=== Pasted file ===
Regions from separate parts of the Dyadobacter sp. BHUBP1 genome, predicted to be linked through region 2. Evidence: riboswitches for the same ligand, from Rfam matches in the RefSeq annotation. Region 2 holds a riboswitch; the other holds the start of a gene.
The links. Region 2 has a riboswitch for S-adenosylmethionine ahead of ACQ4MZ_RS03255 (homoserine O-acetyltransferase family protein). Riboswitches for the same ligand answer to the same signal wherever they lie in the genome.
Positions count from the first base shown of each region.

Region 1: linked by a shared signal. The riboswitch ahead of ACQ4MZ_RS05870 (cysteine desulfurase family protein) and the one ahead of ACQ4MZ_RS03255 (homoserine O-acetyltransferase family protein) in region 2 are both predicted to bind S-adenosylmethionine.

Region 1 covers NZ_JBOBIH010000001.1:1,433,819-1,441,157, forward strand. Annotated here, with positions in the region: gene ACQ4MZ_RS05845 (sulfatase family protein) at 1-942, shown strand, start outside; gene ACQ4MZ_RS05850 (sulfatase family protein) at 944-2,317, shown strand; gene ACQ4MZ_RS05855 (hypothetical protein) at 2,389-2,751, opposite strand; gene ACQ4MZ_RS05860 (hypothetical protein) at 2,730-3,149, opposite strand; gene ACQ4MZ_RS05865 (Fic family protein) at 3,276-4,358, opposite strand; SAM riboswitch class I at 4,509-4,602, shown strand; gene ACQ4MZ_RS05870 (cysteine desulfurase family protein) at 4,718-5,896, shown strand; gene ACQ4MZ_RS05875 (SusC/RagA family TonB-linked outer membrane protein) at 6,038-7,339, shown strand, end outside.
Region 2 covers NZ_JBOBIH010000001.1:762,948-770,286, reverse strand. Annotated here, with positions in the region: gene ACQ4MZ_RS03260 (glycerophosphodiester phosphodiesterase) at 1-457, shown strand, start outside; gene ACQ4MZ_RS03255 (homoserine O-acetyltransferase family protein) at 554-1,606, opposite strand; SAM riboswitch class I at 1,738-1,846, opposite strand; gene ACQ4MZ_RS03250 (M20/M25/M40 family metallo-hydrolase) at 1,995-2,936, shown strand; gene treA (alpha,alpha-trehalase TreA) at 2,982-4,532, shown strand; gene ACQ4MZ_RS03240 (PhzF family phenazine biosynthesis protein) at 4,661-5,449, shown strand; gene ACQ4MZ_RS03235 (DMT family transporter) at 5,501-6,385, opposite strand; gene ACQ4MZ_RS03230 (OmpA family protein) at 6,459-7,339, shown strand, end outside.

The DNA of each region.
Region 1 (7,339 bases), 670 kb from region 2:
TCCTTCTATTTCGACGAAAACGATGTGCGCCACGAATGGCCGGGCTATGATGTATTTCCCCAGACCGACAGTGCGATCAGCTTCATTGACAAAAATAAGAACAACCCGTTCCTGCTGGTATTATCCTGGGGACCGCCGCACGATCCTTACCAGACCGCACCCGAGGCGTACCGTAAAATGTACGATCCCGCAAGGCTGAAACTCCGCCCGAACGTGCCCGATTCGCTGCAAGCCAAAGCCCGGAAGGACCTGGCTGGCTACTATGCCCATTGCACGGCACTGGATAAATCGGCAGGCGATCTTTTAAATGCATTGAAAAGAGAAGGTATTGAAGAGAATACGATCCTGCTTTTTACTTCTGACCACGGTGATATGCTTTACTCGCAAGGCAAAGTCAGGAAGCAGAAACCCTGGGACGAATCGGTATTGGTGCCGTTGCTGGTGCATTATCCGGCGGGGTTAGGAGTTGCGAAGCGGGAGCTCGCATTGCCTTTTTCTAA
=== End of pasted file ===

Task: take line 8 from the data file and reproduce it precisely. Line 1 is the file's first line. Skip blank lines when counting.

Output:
Region 1 (7,339 bases), 670 kb from region 2: